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The Sound of Silence — A Guide to Obstagoon From Fusion Strike

The Sound of Silence — A Guide to Obstagoon From Fusion Strike

Did you know that I like single-Prize decks, especially Stage 2 decks? Probably, since I mention it every other article. What can I say, I’ve had a long and happy relationship with Empoleon DEX. That was a time when Stage 2 attackers could still compete with multi-Prize Pokemon (Pokemon-EX, at the time). Playing a deck that was slower to set up than most of the competition, but able to do a lot more once in play, was extremely fun and no Stage 2 deck has really felt the same since then (Solgaleo-GX / Alolan Ninetales-GX came close).

Obstagoon, the card that is the focus of this article, is certainly nothing like that. But it is a Stage 2 attacking Pokemon and that’s something you don’t see a lot these days (not counting cards like Decidueye that have value for their walling potential more than their attacks). Maybe I’m settling, but I’m happy that this kind of deck still exists. And if you’re anything like me, good news! It’s actually a pretty good deck.

Galarian Obstagoon (161/264)

Why would you play a Stage 2 Pokemon in the era of 310 HP VMAXs that can one-shot it? There are multiple reasons, but the main one is that this deck has a positive Mew VMAX matchup! Mew VMAX is generally considered the BDIF and it’s an extremely scary deck for most of the metagame. However, Obstagoon trades favorably against it. This is thanks to Obstagoon’s Darkness-type, allowing it to hit Mew VMAX for Weakness. If there’s already one damage counter on Mew VMAX (for example via Galarian Zigzagoon’s Ability), then Obstagoon will simply OHKO it! And that only requires a single-Prize Pokemon and one Energy. If there’s a good reason to play a Stage 2 Pokemon today, I think this must be it.

If Obstagoon was only good against Mew VMAX, it would be a very specific meta call. However, it can trade well against other Pokemon too. First, Darkness is a good Weakness to hit in the current met since, in addition to the all-powerful Mew VMAX, Dragapult VMAX and Shadow Rider Calyrex VMAX are still around. Even against other VMAX Pokemon, Obstagoon trades well. In two attacks, it will deal 300 damage with Merciless Strike, so if there’s some residual damage from Zigzagoon and Inteleon (there must be at least one damage counter for Merciless Strike to deal 150 damage anyway), it will 2HKO the opponent. This allows it to take good trades and get the lead against other decks even if it sets up a bit more slowly.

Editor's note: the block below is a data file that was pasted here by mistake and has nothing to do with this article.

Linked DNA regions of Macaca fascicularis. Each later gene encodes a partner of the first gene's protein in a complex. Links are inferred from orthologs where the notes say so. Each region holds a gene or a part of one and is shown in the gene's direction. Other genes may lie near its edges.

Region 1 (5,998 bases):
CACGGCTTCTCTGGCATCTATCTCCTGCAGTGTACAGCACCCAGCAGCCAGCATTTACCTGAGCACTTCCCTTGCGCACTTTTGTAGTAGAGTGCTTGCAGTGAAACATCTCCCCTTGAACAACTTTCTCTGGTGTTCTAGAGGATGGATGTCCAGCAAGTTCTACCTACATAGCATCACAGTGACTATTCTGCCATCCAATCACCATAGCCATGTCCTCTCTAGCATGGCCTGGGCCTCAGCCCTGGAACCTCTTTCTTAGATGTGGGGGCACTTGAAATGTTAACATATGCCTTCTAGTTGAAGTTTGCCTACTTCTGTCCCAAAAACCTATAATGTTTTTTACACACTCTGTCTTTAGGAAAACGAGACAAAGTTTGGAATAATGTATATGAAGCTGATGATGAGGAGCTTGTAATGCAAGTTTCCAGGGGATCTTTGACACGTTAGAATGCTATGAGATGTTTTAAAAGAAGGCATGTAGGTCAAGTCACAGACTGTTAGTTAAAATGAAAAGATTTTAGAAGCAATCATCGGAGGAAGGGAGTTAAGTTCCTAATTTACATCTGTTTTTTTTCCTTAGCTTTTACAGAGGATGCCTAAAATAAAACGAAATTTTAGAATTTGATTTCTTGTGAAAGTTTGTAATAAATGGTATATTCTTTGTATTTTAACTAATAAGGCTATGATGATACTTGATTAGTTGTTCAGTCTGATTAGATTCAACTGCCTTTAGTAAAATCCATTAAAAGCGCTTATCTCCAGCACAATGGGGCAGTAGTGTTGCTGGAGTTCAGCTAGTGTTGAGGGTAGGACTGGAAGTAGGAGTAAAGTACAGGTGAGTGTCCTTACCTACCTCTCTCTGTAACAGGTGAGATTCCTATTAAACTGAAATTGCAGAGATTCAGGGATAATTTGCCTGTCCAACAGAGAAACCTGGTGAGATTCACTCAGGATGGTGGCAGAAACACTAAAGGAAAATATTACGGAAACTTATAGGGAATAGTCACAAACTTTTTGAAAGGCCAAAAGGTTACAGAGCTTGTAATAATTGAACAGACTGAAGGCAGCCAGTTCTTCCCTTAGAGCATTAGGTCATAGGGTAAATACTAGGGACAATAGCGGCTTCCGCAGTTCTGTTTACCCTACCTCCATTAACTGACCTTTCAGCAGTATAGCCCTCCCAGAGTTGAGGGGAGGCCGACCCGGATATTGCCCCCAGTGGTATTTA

Of course, it has weaknesses too. Like all the single-Prize decks, it struggles against VMAX Pokemon that can spread damage to multiple targets: Rapid Strike Urshifu VMAX, Jolteon VMAX and the new Inteleon VMAX. These Pokemon (especially the latter two) can also be paired with Cheryl, which is very bad for a deck that relies on many small attacks.

Despite that, Obstagoon is a strong deck, which has already won multiple online events. So, if you’re ready to accept some unfavorable matchups in order to beat Mew VMAX and you would like to learn more about the deck, I’ll explain how to build it and showcase some general tips! Also, if you want to see the deck in action, I recently played it in a gameplay video.

Building the Deck

As I alluded to, Obstagoon pairs very well with the Inteleon line. Quick Shooting not only lets you use Merciless Strike to its full potential, but also fixes the math in order to be able to 2HKO VMAX Pokemon. Drizzile’s Shady Dealings is, like in so many other decks, a fantastic Ability to access key Trainer cards. In a Stage 2 deck like this one, it can search for the all-important Rare Candy.

Fitting two full Stage 2 lines in a deck is not an easy task and has never been, even in the eras when playing multiple lines of Evolution Pokemon was common. Stage 2 Pokemon require more space than other types of Pokemon: for an attacking Pokemon, you want at least a four-one-four line (possibly four-two-four) and four Rare Candy, for a total of 13 slots in your deck, not counting the recovery cards (Rescue Carrier and Ordinary Rod), which are necessary to not run out of resources before the end of the game.

Rare Candy (88/100)Rare Candy (82/95)Rare Candy (180/202)Rare Candy (165/145)

The bright spot is that Obstagoon can save some slots thanks to the power of role compression. The Inteleon line takes space, yes, but it functions as consistency in addition to the Stage 2 having a strong Ability. Pokemon whose attacks require damage counters on the opponent’s Pokemon, like Jolteon VMAX and Vaporeon VMAX, need Galarian Zigzagoon for the early game, before Inteleon can come into play, but in this deck, it’s already here as the Basic form of Obstagoon anyway, so you don’t need to take more space for it.

In addition, Obstagoon only attacks for one Energy, so you don’t need to use a lot of space in your deck for Energy cards (or Energy acceleration). This means that, after adding the Pokemon and required cards (such as Rare Candy), you can focus on consistency.

Here’s a decklist I recommend:

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